Just a short demonstration of a 1960′s Stylophone using the camera audio and then line out audio. These early models have no volume control and a vibrato that sounds more akin to pulse width modulation. Plus they are much bassier via line out than the speaker due to a passive low pass filter over the output. I have it for sale in my Etsy shop here:
As an addition to the TR8 review I managed to get hold of an original TR808.
I must say that after using the TR8 – its not at all intuitive to use – hence the rather simple demo.
Second attempt on using the Manikin Schrittmacher step sequencer.
I created (very easy, without reading the user manual lol) 4 sequences and assigned to each one a MIDI channel to send it to Virus Ti2 2 in multi mode. Easy to remove or to silent the steps.
Many thanks to Dragos Manea (owner of the Schrittmacher).
More on http://www.albaecstasy.ro
Frédéric Meslin of Waldorf Music gives us an overview of the Pulse 2. The second part of this video features direct audio in from the Pulse 2
Here’s a presentation of the new Roland FA-08 at the NAMM Show 2014.
The Jupiter-8 was Roland’s first truly professional analog synthesizer. The Jupiter-8 features 16 rich analog oscillators at 2 per voice, eight voice polyphony and easy programming! At eight voices you can get some pretty thick analog sounds. Easy and intuitive programming via front panel sliders, knobs and buttons for all your tweaking needs. The legacy of the Jupiter synthesizers is due to their unique voice architecture and design, creating sounds that were so unreal and amazing that they have to be heard! No other synths in the world can create analog sounds as cool and authentic as these.
The Jupiter-8 was the biggest and fattest of them all (Jupiters and Junos)! It was one of the first synths to allow its keyboard to be split and layered – it’s eight voices of trance heaven! Cross-mod, oscillator sync, a great LFO and a classic arpeggiator are also on-board. There’s also a killer resonant analog low pass filter, same as the Juno-6 / 60, with the added option of choosing 2-pole (12 dB/oct) or 4-pole (24 dB/oct) modes as well as a separate high-pass filter. Unfortunately for the earlier models, tuning was very unstable but that seemed to be resolved in later models. Unlike its smaller counterpart, the Jupiter-6, the Jup 8 does not feature MIDI, only Roland’s DCB sync can be found on some models. However, MIDI retro-kit’s are available from various companies. Patch presets can store keyboard splits, arpeggiator settings, voice assign mode, hold, portamento and modulation settings.
Fantastic and very versatile drum machine from developer Alexander Smith.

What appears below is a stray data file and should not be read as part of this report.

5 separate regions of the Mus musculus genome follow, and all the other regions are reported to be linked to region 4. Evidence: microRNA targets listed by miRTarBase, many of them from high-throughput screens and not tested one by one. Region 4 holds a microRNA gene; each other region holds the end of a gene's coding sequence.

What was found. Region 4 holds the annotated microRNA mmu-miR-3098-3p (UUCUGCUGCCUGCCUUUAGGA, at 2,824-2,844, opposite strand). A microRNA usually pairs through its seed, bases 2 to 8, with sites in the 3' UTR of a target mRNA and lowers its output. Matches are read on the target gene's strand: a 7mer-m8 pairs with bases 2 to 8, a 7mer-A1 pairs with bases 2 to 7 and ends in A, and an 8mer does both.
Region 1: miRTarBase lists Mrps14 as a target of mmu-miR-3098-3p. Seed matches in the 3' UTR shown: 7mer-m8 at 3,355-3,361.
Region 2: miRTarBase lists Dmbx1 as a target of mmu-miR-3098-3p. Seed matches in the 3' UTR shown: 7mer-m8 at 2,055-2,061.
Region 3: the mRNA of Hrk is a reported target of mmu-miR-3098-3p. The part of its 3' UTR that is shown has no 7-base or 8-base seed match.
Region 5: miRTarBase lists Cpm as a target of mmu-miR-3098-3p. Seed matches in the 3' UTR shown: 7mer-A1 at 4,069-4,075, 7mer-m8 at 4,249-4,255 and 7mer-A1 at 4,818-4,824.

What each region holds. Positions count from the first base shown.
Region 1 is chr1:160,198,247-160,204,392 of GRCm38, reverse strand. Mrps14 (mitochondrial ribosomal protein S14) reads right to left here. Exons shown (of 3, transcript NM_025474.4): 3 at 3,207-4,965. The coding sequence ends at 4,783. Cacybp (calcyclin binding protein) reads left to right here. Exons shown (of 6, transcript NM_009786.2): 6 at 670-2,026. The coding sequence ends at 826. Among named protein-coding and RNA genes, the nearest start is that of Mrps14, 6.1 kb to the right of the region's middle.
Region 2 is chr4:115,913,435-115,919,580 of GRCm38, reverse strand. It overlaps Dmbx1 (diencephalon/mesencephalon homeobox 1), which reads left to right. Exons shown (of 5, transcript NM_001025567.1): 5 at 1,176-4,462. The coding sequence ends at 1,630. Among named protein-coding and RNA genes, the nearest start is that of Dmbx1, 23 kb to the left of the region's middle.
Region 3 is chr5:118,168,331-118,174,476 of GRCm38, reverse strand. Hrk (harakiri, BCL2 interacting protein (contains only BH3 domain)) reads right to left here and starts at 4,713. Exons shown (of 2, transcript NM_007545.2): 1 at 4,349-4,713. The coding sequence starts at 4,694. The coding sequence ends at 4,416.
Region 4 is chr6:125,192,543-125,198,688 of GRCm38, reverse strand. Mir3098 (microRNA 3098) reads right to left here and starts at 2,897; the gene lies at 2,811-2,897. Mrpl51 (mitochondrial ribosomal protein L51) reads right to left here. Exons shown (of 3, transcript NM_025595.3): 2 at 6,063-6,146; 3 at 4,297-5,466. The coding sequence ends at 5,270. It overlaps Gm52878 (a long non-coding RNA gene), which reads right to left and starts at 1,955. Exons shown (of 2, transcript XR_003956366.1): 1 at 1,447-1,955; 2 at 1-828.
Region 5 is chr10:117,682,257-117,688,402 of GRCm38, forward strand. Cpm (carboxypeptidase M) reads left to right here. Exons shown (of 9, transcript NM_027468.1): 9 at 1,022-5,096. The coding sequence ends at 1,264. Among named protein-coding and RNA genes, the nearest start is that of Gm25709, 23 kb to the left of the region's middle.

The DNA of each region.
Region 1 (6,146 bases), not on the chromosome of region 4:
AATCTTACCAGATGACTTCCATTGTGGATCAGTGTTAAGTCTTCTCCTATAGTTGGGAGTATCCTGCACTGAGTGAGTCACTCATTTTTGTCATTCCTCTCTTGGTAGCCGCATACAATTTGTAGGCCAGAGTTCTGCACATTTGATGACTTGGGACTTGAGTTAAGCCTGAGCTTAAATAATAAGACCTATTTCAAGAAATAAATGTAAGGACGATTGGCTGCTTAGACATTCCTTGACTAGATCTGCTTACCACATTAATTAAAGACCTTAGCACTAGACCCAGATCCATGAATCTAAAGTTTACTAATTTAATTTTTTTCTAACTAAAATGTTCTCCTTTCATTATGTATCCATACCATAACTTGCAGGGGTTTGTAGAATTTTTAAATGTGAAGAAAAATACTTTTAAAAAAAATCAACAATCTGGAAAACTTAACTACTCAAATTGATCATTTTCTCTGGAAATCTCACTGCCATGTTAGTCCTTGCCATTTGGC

STIX is a powerful 16 channel (8×2 voices) sampling synthesizer and sequencer.
Check out Audio and Video demos + download the user manual from our webstite now:
Each kit features no less than 200 parameters that are controllable in real-time via touch or MIDI.
STIX is also a 8 channel 16 step drum sequencer with recording functionality. The sequencer’s 8 patterns can be chained into songs in Track Mode.
Up to 100 Preset Kits can be stored and the 8 drum modules can be performed on the pads throughout the app’s modes.
STIX also features Audiobus compatibility!
The MICRO is beeing treated with ext Cotoff Trigger Seqencer Doepfer A.-155. In Sync with the internal sequencer + Modular Kick..
One Yamaha TX81z in performance mode (8 sounds max on keyboard). No Fx, no mastering. Drumkit is composed of basics presets sounds. Heavier bassdrum can be made with editing.
Sequence via computer
Yet another FM synthesizer from Yamaha, this one comes in a compact, multitimbral, 1-unit rackmount module and is basically a key-less version of the DX-11. It has far more professional features than its relative, the FB-01. The TX81Z features great FM type synth sounds similar also to the DX-21 and DX-27. It’s still not as good as the classic DX-7, but it’s an inexpensive source of those sounds with lots of programmability. Eight voice polyphony, 128 preset sounds, 32 user and lots of functions hidden behind 11 push buttons.
The TX81Z features a new ability to use waveforms other than just a sine wave. There are eight voices that can be split, layered and detuned. Also onboard are pseudo-effects including delay and reverb. These features can be stored as performance setups. The effects are simply envelope and re-triggering effects. The TX81Z works great as a sound-module for any live or studio production. It’s got a wider range of sounds than the DX-7, may not be quite as warm or ‘classic’ sounding, but at its low price and with the excellent MIDI implementation it makes a great alternative or backup synth for percussive, punchy FM synth sounds.
Moog’s Source was their first to offer patch memory storage as well as some other new features. It boasted 16 memory locations so you could finally save and recall your synth patches. A casette-tape jack was also implemented to transfer your patches to and from an external tape and free up the on-board memory for additional new patches. But in an effort to modernize with the eighties, the Moog had replaced all buttons, knobs and sliders with flat-panel membrane buttons and a single data-wheel assignment format. At the time, this may have seemed far-out, but in all actuality it is the Source’s downfall.
Parameters are edited not with hands-on sliders and knobs but by assigning a selected parameter to the dedicated data wheel. This is very tedious and does not allow for true hands-on tweaking during performances nor can you adjust different parameters simultaneously or while playing. These days, the membrane buttons don’t always seem to work quite right either. However, those famous monophonic Moog sounds are still inside this synth which has two fat analog oscillators and the legendary 24 dB Moog filter.